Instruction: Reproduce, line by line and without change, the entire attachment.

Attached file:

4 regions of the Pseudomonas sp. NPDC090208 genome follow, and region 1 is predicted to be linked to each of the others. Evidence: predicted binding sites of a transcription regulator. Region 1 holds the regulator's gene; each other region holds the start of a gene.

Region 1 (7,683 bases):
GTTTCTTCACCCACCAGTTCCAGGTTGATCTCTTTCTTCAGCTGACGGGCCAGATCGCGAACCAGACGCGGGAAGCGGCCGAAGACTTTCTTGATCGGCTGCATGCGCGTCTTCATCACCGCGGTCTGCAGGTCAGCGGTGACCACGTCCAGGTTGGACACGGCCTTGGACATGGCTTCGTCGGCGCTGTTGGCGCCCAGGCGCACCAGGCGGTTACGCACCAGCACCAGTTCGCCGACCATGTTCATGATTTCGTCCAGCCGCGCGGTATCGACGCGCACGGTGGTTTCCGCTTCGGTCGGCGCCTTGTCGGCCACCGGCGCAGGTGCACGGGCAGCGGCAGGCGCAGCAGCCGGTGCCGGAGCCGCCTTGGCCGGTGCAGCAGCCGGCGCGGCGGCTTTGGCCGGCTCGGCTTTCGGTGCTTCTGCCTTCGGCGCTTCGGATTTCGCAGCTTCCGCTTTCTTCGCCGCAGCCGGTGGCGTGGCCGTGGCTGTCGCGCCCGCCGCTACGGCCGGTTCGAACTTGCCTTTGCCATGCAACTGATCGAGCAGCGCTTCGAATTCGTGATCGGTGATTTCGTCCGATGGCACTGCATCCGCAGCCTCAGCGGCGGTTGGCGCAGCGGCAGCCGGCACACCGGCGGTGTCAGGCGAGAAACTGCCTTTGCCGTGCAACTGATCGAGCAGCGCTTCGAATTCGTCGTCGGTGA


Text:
4 regions of the Pseudomonas sp. NPDC090208 genome follow, and region 1 is predicted to be linked to each of the others. Evidence: predicted binding sites of a transcription regulator. Region 1 holds the regulator's gene; each other region holds the start of a gene.

Region 1 (7,683 bases):
GTTTCTTCACCCACCAGTTCCAGGTTGATCTCTTTCTTCAGCTGACGGGCCAGATCGCGAACCAGACGCGGGAAGCGGCCGAAGACTTTCTTGATCGGCTGCATGCGCGTCTTCATCACCGCGGTCTGCAGGTCAGCGGTGACCACGTCCAGGTTGGACACGGCCTTGGACATGGCTTCGTCGGCGCTGTTGGCGCCCAGGCGCACCAGGCGGTTACGCACCAGCACCAGTTCGCCGACCATGTTCATGATTTCGTCCAGCCGCGCGGTATCGACGCGCACGGTGGTTTCCGCTTCGGTCGGCGCCTTGTCGGCCACCGGCGCAGGTGCACGGGCAGCGGCAGGCGCAGCAGCCGGTGCCGGAGCCGCCTTGGCCGGTGCAGCAGCCGGCGCGGCGGCTTTGGCCGGCTCGGCTTTCGGTGCTTCTGCCTTCGGCGCTTCGGATTTCGCAGCTTCCGCTTTCTTCGCCGCAGCCGGTGGCGTGGCCGTGGCTGTCGCGCCCGCCGCTACGGCCGGTTCGAACTTGCCTTTGCCATGCAACTGATCGAGCAGCGCTTCGAATTCGTGATCGGTGATTTCGTCCGATGGCACTGCATCCGCAGCCTCAGCGGCGGTTGGCGCAGCGGCAGCCGGCACACCGGCGGTGTCAGGCGAGAAACTGCCTTTGCCGTGCAACTGATCGAGCAGCGCTTCGAATTCGTCGTCGGTGA